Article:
New Jersey Division of Alcoholic Beverage Control Attorney
Did you recently receive a Demand for Testimony from the New Jersey Division of Alcoholic Beverage Control? If so, you are probably wondering what exactly this means and what is going to happen. These emotions and concerns are understandable and expected of any New Jersey liquor licensee. As a former Deputy Attorney General of the Division of Alcoholic Beverage Control, I can confirm that these demands must be taken seriously. If the Division is investigating you and your license, then they are likely trying to develop a case. If you walk in and provide testimony to the Division of ABC, then you may incriminate both yourself and your license. This could lead to the suspension or revocation of your license and your removal from the Alcoholic Beverage Industry altogether. Do not let this happen. Call the ABC attorneys at Proetta, Oliver & Fay today and speak with an attorney about your Demand for Testimony. Let us put of years of ABC experience to work for you and your license.
N.J.S.A. 33:1-35 Law
The Demand for Testimony you received is likely attached to a cover letter that states the following:
“On the aforementioned date, the Division of Alcoholic Beverage Control (Division) will take your statement as part of its administrative investigation of the above-referenced matter pursuant to the Director’s authority as set forth in N.J.S.A. 33:1-35. Thus, although the procedure for the taking of these statements will be similar to a civil deposition in that you will be required to answer the Division’s questions under oath, the proceeding is not a “deposition” as the term is generically understood in civil litigation (especially since no such litigation has been instituted at this date) nor is the proceeding governed by the New Jersey Court Rules.”
This will be attached to the formal Demand for Testimony that is signed by the Director. If you are a licensee, permit holder or are employed by either, then you are subject to the powers of the New Jersey ABC Director. These powers require that you comply with these Demands, or face immediate suspension of your license to operate, pursuant to N.J.S.A. 33:1-35.
Can I Bring My Attorney to a Demand for Testimony?
It is well-settled that a person appearing before an administrative agency has no constitutional right to the assistance of counsel, even though a witness’ testimony might expose that witness to criminal charges in the future. In re Groban’s Petition, 352 U.S. 330 (1957). See also, In re Bufanio, 119 N.J. Super. 302 (App. Div. 1972) (rejecting a claim by a witness before the Waterfront Commission who argued that testimony which he gave during an investigatory interview conducted by the Commission was improperly admitted into evidence at the Commission’s hearing because he had been denied the right to counsel during the investigation); In re Tufi Application, 182 N.J. Super. 631 (App. Div.), certif. den., 91 N.J. 189 (1982) (holding that the Division of Gaming Enforcement did not violate appellant’s due process rights when, in investigating his license application, it 2 deposed appellant without presence of counsel). Similarly, an employer which is the subject of an administrative investigation has no right to have its counsel attend the interview of its employee. In re Comprehensive Investigation of the School District of Newark, New Jersey, 276 N.J. Super. 354 (App. Div. 1994) (holding that a school district was not entitled to presence of counsel during interviews of school district personnel as a matter of due process under the New Jersey Constitution).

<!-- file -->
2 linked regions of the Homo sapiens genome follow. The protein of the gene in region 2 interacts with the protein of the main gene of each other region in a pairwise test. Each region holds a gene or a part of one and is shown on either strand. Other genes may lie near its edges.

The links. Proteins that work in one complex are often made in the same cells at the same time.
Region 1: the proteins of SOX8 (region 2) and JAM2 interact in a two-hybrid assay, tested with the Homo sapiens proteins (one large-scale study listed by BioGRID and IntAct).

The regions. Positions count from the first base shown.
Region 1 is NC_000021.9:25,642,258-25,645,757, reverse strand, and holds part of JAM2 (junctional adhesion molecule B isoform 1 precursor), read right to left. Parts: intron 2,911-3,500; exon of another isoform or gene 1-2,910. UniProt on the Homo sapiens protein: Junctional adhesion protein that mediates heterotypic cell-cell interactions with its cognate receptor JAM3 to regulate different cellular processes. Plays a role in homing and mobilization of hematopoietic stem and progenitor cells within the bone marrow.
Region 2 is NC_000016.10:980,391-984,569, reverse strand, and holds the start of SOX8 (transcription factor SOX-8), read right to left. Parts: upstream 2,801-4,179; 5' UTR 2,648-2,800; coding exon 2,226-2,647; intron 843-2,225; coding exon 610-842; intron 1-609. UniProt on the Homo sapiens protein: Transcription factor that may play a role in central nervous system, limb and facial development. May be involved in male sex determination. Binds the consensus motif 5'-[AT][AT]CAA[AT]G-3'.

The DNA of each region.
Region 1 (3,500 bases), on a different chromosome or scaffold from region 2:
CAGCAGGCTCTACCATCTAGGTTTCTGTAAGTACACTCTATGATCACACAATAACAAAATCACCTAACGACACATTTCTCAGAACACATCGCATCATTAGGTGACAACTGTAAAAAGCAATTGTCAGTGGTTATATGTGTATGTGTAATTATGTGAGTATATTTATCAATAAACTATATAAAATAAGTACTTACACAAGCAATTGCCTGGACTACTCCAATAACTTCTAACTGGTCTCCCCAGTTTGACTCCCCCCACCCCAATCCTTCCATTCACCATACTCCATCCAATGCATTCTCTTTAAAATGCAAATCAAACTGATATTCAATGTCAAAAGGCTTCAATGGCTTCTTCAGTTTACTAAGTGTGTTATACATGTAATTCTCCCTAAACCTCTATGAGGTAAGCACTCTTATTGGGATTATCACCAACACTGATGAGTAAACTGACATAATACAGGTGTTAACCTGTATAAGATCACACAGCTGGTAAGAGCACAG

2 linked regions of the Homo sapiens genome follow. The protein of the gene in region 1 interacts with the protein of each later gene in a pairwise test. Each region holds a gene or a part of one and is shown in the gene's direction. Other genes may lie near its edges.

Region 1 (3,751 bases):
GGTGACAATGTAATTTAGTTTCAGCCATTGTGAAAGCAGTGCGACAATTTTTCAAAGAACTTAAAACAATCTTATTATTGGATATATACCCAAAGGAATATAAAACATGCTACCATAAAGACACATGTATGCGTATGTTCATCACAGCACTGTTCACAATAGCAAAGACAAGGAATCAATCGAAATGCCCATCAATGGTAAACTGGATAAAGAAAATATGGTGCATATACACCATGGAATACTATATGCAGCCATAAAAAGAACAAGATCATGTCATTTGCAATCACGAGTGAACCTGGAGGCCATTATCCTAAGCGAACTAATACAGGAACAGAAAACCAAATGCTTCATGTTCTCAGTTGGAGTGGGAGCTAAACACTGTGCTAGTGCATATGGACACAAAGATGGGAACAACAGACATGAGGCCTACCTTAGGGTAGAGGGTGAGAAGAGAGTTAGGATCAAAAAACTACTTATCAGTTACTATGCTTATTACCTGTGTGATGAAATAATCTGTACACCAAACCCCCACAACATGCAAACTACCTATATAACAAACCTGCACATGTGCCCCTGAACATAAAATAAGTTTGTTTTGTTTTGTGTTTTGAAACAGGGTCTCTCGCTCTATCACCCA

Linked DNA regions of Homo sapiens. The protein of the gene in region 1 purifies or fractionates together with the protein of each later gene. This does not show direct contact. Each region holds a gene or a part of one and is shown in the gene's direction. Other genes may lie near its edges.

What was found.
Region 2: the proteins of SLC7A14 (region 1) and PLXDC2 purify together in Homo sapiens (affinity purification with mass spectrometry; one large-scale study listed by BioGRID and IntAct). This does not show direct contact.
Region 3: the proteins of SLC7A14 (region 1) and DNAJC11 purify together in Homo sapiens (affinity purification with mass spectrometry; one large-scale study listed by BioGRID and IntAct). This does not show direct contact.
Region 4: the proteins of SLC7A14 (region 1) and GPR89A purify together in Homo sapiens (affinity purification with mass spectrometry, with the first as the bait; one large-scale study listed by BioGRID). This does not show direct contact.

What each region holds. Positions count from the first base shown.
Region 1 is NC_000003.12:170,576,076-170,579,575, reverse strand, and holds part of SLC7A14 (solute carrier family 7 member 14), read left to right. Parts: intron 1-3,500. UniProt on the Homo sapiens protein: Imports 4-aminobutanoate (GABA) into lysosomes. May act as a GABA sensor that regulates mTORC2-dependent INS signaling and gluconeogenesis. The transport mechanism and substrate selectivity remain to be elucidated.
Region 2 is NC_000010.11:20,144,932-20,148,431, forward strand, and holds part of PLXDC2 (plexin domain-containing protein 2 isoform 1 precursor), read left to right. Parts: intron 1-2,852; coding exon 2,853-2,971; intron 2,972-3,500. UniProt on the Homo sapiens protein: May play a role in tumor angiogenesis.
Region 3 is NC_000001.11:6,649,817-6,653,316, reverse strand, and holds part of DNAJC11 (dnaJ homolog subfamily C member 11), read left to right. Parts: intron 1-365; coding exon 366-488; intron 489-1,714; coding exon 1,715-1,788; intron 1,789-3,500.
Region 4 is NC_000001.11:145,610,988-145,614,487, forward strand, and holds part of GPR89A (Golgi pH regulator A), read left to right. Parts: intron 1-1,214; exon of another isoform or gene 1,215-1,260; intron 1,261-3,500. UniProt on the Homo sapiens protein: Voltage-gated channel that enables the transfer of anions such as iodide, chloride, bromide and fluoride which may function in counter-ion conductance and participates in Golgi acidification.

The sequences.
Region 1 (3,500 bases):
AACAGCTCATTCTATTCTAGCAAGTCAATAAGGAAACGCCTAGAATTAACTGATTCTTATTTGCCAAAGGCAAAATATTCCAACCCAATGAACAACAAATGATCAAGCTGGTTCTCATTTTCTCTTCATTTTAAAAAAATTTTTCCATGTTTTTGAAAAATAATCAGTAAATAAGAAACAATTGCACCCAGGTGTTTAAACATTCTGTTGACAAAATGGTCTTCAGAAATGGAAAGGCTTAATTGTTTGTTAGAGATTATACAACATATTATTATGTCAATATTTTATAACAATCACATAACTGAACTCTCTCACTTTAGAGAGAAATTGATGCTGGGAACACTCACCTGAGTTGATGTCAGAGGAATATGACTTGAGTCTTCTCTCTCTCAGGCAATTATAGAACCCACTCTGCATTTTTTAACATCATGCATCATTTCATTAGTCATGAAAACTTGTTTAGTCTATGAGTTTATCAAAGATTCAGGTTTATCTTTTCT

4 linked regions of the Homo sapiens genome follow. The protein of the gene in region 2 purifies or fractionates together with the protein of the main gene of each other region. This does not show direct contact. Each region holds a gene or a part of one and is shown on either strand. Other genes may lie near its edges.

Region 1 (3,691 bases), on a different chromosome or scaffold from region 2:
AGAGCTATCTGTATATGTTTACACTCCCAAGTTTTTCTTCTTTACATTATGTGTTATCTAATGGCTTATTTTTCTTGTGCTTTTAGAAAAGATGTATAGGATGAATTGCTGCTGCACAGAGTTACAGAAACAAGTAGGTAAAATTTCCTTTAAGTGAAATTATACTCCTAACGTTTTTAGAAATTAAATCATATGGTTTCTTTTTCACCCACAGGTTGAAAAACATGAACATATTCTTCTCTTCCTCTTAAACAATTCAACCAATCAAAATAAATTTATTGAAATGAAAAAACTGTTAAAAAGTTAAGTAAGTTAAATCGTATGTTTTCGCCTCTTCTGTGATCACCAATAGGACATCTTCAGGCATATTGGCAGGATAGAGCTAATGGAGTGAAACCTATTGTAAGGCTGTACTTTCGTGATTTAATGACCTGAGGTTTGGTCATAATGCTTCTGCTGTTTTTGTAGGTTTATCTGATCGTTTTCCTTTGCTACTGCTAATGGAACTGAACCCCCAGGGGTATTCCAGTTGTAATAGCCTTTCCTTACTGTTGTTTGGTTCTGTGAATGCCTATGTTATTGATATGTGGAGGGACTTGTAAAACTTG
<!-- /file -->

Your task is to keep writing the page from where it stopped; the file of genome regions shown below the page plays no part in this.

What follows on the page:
Nevertheless, our firm has found that the Division will grant our request to assist our clients during these deposition-style statements. Developing a rapport with the prosecuting attorney can go a long way in protecting our clients interests.
Liquor Law Attorneys for NJ ABC
Experience matters. Few attorneys specialize in Alcoholic Beverage laws and regulations. Fewer have experience actually prosecuting on behalf of the Division of Alcoholic Beverage Control. At Proetta, Oliver & Fay, firm partner, William C. Fay, IV, spent part of his career as the Deputy Attorney General for New Jersey Division of Alcoholic Beverage Control. He once prosecuted the very cases that he now defends clients against. Call 732-858-5857 today and speak with Mr. Fay about the merits of your case.